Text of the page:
SHAD, the leading European manufacturer of top and side cargo cases for motorcycles installs its first UR5 from Universal Robots in its factory in Mollet del Valles (Catalonia, Spain). The collaborative robot arm has streamlined production, enabling the cases to be assembled in half the time, while also enhancing the work environment for employees.
The Spanish company NADSL, best known for its SHAD brand of top and side cargo cases for motorcycles, manufactures original equipment (seats and cases) for the world’s leading motorbike manufacturers. The company chose Universal Robot’s collaborative robots to optimize its production processes thanks to their ease-of-use and the fact that they can be operated without the need for safety barriers. The UR5 six-axis robot works side by side with plant personnel in a shared environment, where it frees them up from having to do the more repetitive tasks such as screwing in screws on the cases, thereby enhancing production cycle time and quality, as well as helping to improve the work area.
The NADSL factory in Mollet del Valles, Barcelona, has 40 years experience in manufacturing original equipment for motorbikes, mainly seats and top and side cases for OEMs such as Yamaha, Honda, Suzuki, Piaggio, Peugeot and BMW. The company also manufactures and markets cases and seats under its own SHAD brand and has been expanding its product catalogue in recent years to include bags for motorbikes, top cases for quadbikes, custom-made seat backs for scooters and communication accessories such as Bluetooth hands free kits and holder mounts for smartphones.
Achieving betterment through technology is one of the company’s main challenges, not only in the design of new products but also in their production. Shad had considered previously the possibility of installing a robot, but due to their customary short production runs, the cost of a traditional industrial robot could not be justified. Besides the issue of the return on investment, they were also looking for a solution that could operate alongside its production workers in limited spaces. The UR5, Universal Robots’ 18kg model with 5kg payload, fulfilled these requirements. Furthermore it was possible for the company to install it in practically the same amount of space required to manually assemble the cases and with the same initial cost investment as that of a normal robot, but through a much simpler installation process that helped reduce to a minimum the costs of setting it up.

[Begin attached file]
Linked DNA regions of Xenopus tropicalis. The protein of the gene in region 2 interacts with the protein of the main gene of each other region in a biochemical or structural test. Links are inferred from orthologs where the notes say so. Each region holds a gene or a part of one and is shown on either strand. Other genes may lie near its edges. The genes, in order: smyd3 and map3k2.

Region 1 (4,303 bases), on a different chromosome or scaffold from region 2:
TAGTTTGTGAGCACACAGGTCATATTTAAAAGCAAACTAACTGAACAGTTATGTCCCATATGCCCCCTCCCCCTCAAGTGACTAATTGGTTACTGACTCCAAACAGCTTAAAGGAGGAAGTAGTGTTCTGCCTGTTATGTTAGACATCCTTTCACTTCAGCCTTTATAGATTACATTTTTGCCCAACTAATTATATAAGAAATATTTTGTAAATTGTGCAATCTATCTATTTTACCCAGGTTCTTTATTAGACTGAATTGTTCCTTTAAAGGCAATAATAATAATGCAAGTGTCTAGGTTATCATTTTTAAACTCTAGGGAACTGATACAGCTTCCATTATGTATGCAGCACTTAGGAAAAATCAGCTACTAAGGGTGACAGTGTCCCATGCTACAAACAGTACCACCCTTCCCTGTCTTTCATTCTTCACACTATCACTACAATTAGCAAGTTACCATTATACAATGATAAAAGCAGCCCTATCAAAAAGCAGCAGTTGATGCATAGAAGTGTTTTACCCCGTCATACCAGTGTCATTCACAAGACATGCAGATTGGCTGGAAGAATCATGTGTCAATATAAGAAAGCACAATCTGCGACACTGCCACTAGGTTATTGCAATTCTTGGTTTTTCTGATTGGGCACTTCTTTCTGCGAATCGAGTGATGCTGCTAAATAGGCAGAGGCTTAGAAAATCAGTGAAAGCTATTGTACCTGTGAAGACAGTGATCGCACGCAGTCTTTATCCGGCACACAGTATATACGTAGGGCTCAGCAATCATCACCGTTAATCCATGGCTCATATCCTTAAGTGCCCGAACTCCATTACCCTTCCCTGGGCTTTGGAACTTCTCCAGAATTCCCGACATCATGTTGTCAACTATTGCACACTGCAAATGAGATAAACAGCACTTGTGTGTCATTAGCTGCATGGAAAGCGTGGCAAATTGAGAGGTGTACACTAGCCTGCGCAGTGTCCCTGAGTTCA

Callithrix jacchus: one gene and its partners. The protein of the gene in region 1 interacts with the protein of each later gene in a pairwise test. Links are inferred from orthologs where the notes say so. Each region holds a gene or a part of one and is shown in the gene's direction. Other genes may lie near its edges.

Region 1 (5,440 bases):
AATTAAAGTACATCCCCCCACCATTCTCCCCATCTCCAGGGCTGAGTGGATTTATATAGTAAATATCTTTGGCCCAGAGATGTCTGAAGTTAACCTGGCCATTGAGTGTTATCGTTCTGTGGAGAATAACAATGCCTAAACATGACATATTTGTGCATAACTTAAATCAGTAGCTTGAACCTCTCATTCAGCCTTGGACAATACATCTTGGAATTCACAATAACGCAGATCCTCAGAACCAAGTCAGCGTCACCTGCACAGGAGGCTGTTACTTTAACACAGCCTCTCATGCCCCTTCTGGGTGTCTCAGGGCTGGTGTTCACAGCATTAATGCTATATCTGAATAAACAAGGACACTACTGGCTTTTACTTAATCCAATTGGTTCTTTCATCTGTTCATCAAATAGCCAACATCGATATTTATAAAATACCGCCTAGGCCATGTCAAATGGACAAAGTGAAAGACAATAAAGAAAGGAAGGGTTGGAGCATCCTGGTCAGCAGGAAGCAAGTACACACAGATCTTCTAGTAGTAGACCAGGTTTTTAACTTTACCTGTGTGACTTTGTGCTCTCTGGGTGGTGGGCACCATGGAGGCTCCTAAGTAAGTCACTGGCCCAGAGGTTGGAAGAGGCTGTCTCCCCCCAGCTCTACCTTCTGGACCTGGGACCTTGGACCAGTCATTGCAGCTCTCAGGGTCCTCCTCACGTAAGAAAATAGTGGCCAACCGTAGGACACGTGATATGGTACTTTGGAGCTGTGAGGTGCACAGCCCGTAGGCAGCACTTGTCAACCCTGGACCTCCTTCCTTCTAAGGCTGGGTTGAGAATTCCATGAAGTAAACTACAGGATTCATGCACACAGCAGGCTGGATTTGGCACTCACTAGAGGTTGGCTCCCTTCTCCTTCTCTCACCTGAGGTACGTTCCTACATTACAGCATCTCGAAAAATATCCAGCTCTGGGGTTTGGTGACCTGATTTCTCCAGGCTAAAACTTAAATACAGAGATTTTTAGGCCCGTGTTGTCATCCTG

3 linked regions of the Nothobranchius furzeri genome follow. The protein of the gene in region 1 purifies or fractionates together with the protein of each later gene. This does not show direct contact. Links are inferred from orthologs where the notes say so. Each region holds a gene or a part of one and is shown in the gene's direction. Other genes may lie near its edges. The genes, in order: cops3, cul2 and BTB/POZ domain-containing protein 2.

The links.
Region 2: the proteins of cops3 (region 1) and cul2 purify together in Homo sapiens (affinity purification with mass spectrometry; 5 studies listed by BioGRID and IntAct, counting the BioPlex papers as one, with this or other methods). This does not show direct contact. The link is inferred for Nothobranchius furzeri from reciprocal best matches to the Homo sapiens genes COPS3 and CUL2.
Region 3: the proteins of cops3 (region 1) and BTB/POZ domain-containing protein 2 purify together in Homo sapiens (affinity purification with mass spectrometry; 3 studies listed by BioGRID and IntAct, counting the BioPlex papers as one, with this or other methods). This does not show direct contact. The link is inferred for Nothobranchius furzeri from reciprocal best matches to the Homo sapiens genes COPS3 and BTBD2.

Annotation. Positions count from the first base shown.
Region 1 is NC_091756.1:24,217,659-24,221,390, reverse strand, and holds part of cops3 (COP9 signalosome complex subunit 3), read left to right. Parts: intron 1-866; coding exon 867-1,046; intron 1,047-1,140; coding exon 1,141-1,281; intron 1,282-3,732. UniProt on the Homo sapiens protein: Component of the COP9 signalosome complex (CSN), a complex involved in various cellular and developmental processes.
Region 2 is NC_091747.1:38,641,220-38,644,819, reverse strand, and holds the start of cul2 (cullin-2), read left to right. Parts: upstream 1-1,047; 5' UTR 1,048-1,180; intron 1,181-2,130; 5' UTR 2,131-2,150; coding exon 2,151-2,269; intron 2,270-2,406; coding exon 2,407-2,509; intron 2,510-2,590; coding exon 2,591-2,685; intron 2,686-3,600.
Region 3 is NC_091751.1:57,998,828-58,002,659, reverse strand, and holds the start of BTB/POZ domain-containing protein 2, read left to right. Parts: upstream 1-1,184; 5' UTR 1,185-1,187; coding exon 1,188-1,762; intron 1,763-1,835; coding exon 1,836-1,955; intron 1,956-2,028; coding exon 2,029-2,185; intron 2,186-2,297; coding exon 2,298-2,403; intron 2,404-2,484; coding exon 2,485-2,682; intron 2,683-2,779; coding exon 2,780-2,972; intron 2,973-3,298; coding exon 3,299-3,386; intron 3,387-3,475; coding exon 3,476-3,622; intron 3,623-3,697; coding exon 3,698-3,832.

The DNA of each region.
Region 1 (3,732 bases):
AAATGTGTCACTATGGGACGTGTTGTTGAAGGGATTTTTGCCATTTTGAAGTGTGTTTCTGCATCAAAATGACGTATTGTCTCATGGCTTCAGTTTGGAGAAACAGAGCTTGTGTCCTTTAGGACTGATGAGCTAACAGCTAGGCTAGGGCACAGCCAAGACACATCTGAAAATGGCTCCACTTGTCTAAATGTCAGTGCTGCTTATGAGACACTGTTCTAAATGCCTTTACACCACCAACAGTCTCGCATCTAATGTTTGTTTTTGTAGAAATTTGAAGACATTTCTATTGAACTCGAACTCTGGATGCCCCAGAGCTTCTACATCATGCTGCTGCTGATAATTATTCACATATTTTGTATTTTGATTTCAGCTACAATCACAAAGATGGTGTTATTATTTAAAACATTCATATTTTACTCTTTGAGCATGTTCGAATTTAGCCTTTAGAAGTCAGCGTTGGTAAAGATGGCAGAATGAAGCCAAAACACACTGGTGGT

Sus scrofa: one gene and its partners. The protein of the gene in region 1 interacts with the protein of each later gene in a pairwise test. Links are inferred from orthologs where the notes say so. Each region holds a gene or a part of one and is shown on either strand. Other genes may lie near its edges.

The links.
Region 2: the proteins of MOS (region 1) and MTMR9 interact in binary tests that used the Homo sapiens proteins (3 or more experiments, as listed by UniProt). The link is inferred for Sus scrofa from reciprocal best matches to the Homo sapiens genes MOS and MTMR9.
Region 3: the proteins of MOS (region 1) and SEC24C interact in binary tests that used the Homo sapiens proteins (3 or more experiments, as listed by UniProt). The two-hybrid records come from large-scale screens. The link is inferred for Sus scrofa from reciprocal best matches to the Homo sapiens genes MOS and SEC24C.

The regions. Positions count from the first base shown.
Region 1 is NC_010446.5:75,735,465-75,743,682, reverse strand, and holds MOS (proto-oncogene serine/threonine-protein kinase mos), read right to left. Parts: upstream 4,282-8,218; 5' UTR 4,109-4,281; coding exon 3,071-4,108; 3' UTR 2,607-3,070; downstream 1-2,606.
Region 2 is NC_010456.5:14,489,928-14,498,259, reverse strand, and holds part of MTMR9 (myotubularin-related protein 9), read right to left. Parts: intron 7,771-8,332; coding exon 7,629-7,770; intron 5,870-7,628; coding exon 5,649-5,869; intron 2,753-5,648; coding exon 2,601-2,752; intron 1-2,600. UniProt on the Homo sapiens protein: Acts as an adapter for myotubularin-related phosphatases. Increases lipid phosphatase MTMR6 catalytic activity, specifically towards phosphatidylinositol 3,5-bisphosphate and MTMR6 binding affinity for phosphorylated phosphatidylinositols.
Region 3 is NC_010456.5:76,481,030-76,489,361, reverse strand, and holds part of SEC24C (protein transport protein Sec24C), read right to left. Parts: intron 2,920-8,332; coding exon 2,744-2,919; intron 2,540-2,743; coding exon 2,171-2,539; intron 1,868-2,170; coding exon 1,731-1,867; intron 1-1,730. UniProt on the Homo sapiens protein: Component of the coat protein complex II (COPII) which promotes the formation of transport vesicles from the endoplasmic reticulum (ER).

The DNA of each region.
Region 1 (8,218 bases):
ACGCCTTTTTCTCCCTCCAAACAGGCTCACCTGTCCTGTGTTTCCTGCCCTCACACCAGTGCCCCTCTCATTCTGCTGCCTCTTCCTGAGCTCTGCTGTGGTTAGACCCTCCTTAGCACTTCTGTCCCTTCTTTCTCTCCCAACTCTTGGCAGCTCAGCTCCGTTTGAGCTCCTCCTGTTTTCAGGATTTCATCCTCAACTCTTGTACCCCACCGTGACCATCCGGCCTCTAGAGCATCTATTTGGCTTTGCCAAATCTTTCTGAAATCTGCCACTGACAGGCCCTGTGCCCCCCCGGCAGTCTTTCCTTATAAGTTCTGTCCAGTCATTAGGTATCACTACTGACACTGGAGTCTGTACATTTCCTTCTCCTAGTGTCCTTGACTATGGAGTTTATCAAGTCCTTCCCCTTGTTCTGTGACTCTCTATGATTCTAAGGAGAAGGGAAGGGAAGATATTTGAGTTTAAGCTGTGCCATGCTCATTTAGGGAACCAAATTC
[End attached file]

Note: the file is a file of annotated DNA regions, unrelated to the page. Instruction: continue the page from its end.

The installation of the robot was done by its operators in two stages: in the first stage tests were done using the robot with a pneumatic screwdriver alongside the operator who, at the same time, was screwing in the same parts manually. This stage served as a comparison between the automated and the manual processes and allowed the production line managers to define the best way to configure the robot in order to streamline the collaborative process between robot and operator.
In the second stage, the UR5 was installed so that the operator could carry out the manual preparation (such as place the parts in their line position) whilst the robot performed the more repetitive tasks of picking up the screws and driving them into the parts. It was therefore possible to optimize the entire task, and assemble parts in half the time.
“The installation of the robot represents a technological improvement in our production that has enhanced the quality of the product and helped us reduce costs at the same time”, comments Joan Planas, engineer at NADSL.
Universal Robots’ official distributor in Catalonia, Vicosystems, supplied the robot to NADSL, and SHAD are very satisfied with the utilization of the robot which has improved working conditions for the production personnel thanks to the robot taking on the most repetitive tasks such as driving in screws. The development of the programming was done in less than two weeks and in one or two days the rest of the production personnel were able to carry out maintenance tasks and adjustments in the configuration (such as modifying point positions, programming timers, etc). The UR robot also has a guided system for configuring the pass points, the Teach mode, allowing operators to simply grab the robot arm to “teach” the robot the desired moves. Although as Joan Planas explains: “For the operators it was very easy to familiarize themselves with robot’s graphic interface”.
The Universal Robots robotic arm is the first collaborative robot to be installed in the factory in Catalonia, but due to the positive results so far, Shad is looking to install a second robot in other areas of its production plant.
For more information, please visit http://www.universal-robots.com.